While the UPA government had allocated three first coal mines to Rajasthan in 2007-08,  one of them —  Parsa East Kete Basan (PEKB)  — was finally made operational as part of Phase 1 in 2015. Subsequently, the NDA government followed the suit and allocated two more mines Parsa and Kente Extension to Rajasthan to meet its coal requirement and develop backward Surguja district in Chhatisgarh.

As part of Phase 2, the Baghel government in March this year only announced environmental clearances for PEKB as coal reserves exhausted in first phase. Rajasthan is expected to generate close to 30,000 direct and indirect jobs and pay hundreds of crores of taxes to Chhattisgarh government once all its three blocks begin operations. 

RRVUNL officials now say Rajasthan already been running several CSR initiatives and planting lakhs of trees in Chhattisgarh to meet the regulatory requirements.

This controversy will die down. AAP has no stakes and they want to raise their stocks by talking of non issues,” Chattisgarh Congress in-charge P L Punia told The New Indian.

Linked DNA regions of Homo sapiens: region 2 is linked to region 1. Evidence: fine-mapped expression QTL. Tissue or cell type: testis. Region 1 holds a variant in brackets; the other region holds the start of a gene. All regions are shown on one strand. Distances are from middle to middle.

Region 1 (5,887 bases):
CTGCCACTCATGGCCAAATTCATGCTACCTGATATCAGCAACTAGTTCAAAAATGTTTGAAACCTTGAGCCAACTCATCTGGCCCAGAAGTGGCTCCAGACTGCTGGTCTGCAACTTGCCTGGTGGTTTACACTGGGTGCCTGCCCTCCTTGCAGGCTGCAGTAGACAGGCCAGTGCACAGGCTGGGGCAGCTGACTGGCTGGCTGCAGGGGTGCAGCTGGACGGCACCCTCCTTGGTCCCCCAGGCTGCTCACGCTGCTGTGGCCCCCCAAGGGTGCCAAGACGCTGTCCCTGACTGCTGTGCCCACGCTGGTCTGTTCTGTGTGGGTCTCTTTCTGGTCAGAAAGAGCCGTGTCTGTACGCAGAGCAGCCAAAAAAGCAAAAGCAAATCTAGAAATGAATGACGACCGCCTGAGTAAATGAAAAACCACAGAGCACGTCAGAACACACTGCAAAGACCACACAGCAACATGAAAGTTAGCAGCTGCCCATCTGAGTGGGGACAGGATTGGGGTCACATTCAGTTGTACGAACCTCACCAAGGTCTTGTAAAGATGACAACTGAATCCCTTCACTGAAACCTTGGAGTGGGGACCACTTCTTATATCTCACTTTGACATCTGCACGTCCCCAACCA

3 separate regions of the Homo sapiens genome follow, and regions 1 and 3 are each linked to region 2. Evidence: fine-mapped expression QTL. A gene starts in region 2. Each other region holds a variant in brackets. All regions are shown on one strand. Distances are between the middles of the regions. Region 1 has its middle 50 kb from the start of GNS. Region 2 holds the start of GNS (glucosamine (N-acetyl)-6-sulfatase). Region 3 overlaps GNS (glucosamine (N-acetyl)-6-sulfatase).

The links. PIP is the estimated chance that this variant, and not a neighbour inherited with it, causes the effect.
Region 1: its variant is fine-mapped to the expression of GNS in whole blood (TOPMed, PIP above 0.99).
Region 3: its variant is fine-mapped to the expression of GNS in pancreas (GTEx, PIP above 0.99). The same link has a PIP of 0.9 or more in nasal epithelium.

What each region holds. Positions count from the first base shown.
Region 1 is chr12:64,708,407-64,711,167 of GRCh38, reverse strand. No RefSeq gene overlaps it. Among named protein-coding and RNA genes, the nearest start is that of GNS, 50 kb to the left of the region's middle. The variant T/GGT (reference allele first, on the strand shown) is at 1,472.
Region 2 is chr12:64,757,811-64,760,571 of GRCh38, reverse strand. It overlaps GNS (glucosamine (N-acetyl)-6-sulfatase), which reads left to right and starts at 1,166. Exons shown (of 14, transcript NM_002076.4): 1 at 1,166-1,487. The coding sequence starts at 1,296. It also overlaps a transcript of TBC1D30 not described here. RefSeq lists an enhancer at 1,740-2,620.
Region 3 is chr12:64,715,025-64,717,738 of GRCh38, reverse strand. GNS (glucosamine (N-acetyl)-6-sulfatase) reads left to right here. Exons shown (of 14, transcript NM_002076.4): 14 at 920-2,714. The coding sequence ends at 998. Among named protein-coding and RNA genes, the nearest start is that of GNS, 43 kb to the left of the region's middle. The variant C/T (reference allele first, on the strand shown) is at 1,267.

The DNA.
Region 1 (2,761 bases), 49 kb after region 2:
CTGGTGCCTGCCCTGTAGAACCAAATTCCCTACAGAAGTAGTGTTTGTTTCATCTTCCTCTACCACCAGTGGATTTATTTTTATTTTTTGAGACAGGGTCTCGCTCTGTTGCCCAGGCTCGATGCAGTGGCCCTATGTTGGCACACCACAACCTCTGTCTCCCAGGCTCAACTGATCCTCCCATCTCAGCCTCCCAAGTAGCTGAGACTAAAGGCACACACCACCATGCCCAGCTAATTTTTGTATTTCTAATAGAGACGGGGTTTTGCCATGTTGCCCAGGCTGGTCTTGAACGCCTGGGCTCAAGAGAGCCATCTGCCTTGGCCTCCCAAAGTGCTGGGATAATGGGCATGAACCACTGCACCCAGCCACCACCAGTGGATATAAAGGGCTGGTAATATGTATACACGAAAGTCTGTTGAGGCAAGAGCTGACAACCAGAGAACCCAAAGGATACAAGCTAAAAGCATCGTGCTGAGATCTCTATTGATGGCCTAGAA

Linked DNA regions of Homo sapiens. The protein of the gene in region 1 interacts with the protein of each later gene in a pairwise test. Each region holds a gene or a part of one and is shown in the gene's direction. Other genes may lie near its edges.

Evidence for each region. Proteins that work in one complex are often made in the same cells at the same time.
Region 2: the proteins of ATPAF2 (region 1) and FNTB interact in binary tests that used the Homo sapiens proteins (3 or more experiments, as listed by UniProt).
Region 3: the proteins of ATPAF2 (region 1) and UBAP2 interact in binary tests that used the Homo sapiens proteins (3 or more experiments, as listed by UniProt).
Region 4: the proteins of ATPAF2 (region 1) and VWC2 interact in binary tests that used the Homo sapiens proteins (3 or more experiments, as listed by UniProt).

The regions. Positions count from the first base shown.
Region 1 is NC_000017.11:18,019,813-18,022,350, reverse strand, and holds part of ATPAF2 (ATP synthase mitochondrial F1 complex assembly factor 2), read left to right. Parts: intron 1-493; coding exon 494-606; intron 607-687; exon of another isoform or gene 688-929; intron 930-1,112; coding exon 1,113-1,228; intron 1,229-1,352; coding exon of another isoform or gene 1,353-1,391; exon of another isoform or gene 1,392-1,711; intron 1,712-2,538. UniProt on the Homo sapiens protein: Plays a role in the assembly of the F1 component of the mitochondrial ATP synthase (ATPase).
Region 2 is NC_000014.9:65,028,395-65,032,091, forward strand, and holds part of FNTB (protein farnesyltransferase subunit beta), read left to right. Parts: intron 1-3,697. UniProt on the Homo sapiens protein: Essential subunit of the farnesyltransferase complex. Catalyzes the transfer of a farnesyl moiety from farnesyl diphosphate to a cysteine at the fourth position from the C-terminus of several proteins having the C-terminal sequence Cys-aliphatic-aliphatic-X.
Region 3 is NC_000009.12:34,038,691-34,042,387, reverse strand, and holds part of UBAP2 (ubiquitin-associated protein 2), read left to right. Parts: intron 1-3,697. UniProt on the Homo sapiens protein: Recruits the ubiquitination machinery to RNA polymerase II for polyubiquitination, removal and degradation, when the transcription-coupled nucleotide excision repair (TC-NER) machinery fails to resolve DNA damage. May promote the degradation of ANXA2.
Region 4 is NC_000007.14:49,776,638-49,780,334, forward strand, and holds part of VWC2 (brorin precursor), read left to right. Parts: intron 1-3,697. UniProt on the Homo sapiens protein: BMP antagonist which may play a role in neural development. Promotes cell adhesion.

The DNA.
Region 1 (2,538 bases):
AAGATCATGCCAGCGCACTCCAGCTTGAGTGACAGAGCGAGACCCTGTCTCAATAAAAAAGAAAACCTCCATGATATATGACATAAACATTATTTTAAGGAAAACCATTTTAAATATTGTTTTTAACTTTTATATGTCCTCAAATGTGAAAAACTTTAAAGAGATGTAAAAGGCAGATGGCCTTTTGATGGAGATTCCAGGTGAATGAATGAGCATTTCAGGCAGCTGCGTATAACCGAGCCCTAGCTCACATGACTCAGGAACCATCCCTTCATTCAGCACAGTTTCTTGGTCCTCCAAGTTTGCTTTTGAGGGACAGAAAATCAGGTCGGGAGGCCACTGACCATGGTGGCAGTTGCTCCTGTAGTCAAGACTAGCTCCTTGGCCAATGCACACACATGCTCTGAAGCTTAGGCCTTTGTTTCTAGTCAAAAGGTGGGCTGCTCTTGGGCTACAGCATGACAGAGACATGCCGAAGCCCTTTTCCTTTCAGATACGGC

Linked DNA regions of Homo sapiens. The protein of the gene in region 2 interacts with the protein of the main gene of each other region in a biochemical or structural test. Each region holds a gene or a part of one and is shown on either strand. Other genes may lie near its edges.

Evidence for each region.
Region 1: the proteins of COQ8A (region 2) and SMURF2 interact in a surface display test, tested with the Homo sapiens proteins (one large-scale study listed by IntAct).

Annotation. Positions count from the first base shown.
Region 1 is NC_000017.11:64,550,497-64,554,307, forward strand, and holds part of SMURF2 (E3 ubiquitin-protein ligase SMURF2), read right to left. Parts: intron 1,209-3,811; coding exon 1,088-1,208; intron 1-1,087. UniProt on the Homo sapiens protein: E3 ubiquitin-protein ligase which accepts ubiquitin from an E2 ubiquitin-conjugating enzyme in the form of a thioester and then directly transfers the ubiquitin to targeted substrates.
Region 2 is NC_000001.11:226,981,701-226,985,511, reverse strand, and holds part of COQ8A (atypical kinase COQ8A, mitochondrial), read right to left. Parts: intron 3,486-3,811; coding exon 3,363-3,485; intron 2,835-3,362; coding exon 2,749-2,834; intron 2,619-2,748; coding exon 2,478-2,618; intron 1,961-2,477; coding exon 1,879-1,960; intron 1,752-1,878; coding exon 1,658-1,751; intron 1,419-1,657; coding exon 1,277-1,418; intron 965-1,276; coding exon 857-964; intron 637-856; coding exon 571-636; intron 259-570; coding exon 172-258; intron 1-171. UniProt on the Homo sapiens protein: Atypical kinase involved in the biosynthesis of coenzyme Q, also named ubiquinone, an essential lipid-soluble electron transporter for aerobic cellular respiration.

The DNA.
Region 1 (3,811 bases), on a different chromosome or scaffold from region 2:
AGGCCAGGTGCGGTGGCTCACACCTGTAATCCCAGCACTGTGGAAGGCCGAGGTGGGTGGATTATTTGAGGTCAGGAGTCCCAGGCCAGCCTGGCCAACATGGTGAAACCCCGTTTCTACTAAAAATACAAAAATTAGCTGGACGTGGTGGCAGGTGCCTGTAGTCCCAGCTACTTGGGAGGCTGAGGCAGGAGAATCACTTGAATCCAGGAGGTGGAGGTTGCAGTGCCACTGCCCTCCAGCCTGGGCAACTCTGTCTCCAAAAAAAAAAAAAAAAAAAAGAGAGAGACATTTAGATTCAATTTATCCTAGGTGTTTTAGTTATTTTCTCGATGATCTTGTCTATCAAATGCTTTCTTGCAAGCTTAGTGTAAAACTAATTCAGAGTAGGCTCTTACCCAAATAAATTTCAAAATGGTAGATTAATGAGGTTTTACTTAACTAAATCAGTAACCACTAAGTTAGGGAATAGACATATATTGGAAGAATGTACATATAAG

Sources in Chattisgarh Congress also say that even Deo and Baghel may resolve their differences for project’s clearance considering Rajasthan, a Congress-ruled state that goes to polls late next year, is routinely facing backlash from locals over deteriorating power situation.

An upset Baghel had even told critics, including AAP and some protestors from outside states, to first switch off AC, fans and lights in their own houses, before stopping such projects.

Bolstered by Baghel’s public stand , some locals around Rajasthan government’s mine projects recently wrote to Rahul Gandhi and others to keep outsiders away from Surguja so that projects can take off soon and they get jobs.

Which is why the Congress has hardened its stance against AAP.